The DNA standard curve was prepared from a dilution series (10-1 to 10-8) using DNA isolated from the cloned actin gene (HVSMEi0002G07f). The qRT-PCR reactions with primers specific for actin gene were performed in triplicate for each concentration. The PCR efficiency was calculated from the slope of the standard curve according to the following formula: E = 10(−1/slope)-1 where an efficiency of 1 corresponds to 100% [43]. The Ct value obtained for each hordein and reference gene was an average of three PCR reactions on the same cDNA pool. The number of attomoles of individual transcripts was calculated from the weight of specific cDNA derived from the standard curve and corresponding length of coding region (Table 1). The number of moles (amol) of a specific hordein were normalised to the number of moles of housekeeping genes (actin or ubiquitin or protein translation factor SUI1 homolog (GOS2 protein). The reference genes and standard curve were present on each plate to detect and remove inter-run variation.

We portrayed the hordein content (amol) per actin according to the days after pollination (Figure 4). Due to the wide range of hordein data, we used logarithmic scale for the representation in R 2.15.0 [44].

Our study conforms to the Minimum Information for Publication of Quantitative Real-Time PCR Experiments (MIQE).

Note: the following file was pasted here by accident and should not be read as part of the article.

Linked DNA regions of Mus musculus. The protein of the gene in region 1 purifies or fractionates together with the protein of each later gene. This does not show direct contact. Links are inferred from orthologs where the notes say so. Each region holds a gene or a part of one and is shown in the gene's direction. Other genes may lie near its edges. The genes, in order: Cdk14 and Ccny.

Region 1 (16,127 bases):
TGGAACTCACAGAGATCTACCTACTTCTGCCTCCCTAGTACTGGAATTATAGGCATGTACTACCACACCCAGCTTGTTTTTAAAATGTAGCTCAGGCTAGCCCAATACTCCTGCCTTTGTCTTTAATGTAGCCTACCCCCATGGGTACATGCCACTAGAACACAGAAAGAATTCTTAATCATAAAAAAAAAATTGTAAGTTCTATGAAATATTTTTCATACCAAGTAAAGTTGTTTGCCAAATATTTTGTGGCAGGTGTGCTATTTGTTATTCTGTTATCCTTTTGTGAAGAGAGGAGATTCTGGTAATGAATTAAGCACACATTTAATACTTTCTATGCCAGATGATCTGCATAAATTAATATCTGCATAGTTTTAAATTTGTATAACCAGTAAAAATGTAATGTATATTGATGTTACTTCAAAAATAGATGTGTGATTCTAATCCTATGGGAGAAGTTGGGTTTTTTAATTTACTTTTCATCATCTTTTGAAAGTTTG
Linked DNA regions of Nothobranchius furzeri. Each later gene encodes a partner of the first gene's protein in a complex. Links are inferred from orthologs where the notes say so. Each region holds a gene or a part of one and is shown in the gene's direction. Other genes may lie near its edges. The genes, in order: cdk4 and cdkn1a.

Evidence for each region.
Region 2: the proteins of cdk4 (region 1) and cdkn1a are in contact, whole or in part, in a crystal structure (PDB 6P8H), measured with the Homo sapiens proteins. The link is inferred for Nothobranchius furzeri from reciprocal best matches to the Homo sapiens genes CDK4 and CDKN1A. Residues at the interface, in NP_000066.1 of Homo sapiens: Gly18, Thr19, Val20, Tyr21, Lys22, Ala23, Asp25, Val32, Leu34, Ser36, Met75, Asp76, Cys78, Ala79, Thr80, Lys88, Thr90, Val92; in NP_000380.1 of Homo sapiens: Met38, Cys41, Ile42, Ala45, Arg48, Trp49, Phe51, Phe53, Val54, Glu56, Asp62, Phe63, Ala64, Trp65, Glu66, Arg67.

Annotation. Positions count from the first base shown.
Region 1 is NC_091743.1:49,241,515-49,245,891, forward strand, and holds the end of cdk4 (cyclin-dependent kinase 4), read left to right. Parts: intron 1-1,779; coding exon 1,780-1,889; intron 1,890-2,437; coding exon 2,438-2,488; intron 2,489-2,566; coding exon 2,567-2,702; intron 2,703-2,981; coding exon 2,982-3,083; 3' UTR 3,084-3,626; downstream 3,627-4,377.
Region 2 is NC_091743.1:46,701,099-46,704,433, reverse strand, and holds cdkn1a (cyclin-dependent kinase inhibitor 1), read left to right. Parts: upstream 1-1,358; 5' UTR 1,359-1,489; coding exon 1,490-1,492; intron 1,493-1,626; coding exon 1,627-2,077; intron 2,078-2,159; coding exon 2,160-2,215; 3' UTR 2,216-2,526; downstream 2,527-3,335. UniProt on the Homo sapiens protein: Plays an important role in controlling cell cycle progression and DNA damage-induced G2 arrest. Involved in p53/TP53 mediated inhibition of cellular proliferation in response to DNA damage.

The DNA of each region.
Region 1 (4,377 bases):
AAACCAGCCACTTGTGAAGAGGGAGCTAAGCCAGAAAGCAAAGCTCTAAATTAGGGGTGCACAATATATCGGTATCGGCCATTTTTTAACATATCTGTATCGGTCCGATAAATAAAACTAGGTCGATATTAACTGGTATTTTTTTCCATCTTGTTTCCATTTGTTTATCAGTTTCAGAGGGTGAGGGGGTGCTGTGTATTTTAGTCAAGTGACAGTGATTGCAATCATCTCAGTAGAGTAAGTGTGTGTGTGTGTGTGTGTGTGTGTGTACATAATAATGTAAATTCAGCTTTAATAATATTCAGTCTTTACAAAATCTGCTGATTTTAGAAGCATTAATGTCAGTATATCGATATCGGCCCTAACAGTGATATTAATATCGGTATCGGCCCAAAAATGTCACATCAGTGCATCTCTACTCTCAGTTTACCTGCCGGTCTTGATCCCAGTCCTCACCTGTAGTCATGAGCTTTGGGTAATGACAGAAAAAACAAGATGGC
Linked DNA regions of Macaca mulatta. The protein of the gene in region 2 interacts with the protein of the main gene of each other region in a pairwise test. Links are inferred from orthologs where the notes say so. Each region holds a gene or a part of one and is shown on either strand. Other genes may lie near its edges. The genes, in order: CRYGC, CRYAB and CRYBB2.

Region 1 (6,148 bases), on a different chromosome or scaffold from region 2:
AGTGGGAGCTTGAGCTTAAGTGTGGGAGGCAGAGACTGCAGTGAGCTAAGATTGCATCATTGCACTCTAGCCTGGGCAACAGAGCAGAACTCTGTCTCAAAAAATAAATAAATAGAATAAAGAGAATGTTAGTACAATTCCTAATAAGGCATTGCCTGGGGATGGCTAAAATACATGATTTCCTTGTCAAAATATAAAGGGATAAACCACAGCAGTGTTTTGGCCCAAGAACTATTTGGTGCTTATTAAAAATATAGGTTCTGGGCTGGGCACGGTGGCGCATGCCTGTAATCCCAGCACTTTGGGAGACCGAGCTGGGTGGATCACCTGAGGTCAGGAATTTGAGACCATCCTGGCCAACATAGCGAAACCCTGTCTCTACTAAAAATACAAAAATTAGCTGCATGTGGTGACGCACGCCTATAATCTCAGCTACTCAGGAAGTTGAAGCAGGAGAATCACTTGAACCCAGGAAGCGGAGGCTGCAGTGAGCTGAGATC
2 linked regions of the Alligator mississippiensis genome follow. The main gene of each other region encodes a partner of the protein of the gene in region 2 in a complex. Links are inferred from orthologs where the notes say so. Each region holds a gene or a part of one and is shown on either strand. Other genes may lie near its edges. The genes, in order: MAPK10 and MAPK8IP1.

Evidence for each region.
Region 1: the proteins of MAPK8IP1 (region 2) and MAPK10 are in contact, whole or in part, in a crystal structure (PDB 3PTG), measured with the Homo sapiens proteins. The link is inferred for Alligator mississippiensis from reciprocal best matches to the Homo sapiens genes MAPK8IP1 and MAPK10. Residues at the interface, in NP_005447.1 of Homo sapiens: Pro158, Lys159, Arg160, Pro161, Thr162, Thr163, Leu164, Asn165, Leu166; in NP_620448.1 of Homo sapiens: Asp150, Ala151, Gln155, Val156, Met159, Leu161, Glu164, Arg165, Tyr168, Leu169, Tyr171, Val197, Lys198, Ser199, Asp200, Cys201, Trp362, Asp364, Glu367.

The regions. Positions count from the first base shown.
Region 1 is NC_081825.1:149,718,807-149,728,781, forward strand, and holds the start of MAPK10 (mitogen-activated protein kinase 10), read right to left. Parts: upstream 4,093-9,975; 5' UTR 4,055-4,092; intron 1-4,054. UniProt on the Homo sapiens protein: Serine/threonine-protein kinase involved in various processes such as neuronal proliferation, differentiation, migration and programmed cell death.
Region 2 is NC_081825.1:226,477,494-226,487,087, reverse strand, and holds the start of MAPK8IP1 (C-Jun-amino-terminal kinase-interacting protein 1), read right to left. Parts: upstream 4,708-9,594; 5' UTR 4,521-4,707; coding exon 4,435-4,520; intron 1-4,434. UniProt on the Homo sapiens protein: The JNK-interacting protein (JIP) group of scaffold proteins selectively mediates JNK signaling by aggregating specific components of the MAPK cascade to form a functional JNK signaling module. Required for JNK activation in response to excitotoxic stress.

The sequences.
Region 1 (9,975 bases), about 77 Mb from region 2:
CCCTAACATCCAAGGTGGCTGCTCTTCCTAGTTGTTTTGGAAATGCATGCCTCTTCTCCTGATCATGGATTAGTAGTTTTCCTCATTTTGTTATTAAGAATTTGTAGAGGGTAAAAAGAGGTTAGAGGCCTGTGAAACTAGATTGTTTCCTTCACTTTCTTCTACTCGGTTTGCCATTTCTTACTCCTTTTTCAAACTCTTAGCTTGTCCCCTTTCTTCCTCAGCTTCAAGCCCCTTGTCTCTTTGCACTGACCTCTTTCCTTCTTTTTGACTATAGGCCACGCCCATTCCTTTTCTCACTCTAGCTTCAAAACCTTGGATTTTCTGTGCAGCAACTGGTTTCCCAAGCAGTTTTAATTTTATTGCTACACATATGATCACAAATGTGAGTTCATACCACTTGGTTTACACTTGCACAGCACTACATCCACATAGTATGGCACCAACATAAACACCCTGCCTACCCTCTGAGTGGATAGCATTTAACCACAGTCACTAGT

Validation of primer specificity toward target alleles within qRT-PCR reaction

We possess the JQ series (see Table 1) of hordein alleles cloned into plasmid vector. To test the specificity of each primer set which had been designed towards a specific allele or alleles qRT-PCR reaction were carried out on a) the DNA template of the target allele(s) b) non-target allelic DNA templates and c) with pooled samples i.e. all alleles. When the target allele was amplified the amplification plot was visually inspected to verify that the Ct values were in optimal range as described previously in the section of qRT-PCR conditions of the M&M. The number of ng amplified by the allele specific primers in the presence of the target template was determined by referencing a standard curve presented in Figure 2. The number of amol was calculated from the ng of DNA derived from the standard curve and corresponding length of coding region (Table 1).